The plot line felt to be slightly exaggerated. There was nothing much happening in the book. In the initial section where Stacey’s instincts were zapping around, it was fun. Then it kinda became mundane. And I was like – yes, yes, got that. Now move on with it.
I liked that it was not a police procedural, so this had to be grueling footwork to try to work out the clues. But some things felt to be made too evident in their discussions, almost as if the book was pointing me toward the perp.
The ending was quite satisfactory and I was quite happy. But the midsection was…
Too long. Too slow. Too small the suspect list.
I would have liked more atmosphere of impending danger to emanate from the book. All the 300+ pages didn’t keep me on the edge of my seat. Something that could cause my heart rate to spike was missing. Don’t get me wrong. I liked the book, and it was a fun read. But it could also be read by skimming through some of the pages.
For me, the last few pages were good, but the mid-section lost its steam and made me want to turn pages faster. A couple of times I was tempted to just skip chapters and get to the last few. And believe me, I wouldn’t have missed anything.
It recovered its momentum, but by that time, my interest in it was diluted. Not a good deal was that, was it?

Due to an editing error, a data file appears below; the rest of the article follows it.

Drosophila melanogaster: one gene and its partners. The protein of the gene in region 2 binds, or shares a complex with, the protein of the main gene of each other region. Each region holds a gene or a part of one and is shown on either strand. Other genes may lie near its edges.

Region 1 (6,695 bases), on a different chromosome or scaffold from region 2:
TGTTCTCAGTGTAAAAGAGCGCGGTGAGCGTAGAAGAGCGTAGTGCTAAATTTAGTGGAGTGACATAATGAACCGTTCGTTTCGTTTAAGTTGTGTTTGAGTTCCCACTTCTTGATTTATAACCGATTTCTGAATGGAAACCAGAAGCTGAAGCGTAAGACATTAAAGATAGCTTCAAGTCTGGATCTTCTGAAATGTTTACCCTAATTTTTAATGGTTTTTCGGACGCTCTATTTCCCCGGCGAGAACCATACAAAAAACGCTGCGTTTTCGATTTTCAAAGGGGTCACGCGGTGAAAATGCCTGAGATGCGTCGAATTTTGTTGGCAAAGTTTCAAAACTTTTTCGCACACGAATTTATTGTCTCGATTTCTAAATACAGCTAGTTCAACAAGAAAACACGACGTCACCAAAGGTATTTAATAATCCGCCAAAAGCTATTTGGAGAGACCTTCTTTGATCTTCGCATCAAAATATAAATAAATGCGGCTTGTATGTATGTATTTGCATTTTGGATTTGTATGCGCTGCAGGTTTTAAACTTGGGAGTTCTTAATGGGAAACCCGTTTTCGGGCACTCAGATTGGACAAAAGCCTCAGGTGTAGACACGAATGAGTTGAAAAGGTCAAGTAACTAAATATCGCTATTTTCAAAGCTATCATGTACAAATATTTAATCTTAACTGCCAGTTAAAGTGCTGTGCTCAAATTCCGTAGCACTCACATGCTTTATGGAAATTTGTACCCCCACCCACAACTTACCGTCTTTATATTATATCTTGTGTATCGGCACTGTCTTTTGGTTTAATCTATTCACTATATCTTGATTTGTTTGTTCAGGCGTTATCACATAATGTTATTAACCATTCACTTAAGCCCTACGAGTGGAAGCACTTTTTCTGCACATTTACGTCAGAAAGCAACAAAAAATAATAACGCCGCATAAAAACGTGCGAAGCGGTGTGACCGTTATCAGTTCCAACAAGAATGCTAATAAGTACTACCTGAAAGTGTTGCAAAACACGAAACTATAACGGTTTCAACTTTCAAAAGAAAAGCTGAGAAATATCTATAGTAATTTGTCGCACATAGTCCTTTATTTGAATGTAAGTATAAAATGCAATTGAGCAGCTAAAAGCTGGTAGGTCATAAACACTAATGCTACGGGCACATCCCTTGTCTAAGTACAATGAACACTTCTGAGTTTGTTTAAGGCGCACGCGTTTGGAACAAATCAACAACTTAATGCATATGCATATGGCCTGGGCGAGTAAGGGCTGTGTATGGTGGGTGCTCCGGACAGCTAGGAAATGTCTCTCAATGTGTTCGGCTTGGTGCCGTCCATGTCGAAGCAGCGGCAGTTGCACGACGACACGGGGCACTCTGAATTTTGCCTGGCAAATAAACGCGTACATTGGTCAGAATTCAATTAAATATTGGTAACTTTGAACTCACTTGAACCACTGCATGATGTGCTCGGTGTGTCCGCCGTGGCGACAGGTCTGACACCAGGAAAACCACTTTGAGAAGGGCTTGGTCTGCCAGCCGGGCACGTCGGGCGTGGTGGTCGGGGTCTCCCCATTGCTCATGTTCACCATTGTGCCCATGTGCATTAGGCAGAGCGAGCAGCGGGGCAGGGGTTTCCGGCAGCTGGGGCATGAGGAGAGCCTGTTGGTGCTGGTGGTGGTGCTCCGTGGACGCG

The style of writing - The Prose
I had always liked the author’s style of writing in the first two series of police procedurals. But she started writing longer prose with the Kate Young series, which was boring. This book too stood with the Kate Young series. Frankly speaking, I wouldn’t want to invest my hard-earned money and get the book imported in the next book if this book was made into a series.
Narrating the story via the main character, I felt the author had lost her strong voice which often led to a compelling tale of intrigue and suspense.
How it made me feel
I liked the book, but it was not memorable. Certainly wouldn’t buy another book by this author this year, unless I got to hear great things from readers other than her usual followers. And rereading this book was beyond me, because I was sure I would find all the faults that I didn’t with the first read.
I hoped the author would review her first two series and compare the writing with this one. And probably get her books back to her older style of keeping the readers on the edge of the seat with the next book.
It was a good book, just not a great book. Maybe a different kind of thriller could be tried, one that didn’t rest on the laurels of the older police procedural
Do I recommend this book?
I would just say at the end: Don’t do what I did. Read it free on Kindle Unlimited. Don’t go with heightened expectations. Then you might just enjoy the book and not regret the money spent on buying it.
I got the paperback version of the book from an online retail, and this is my journey down its pages, straight from the heart. STRICTLY HONEST and UNBIASED.
If you’ve loved the review, buy me a cuppa to perk me up.
And thank you for this shot of caffeine when you do…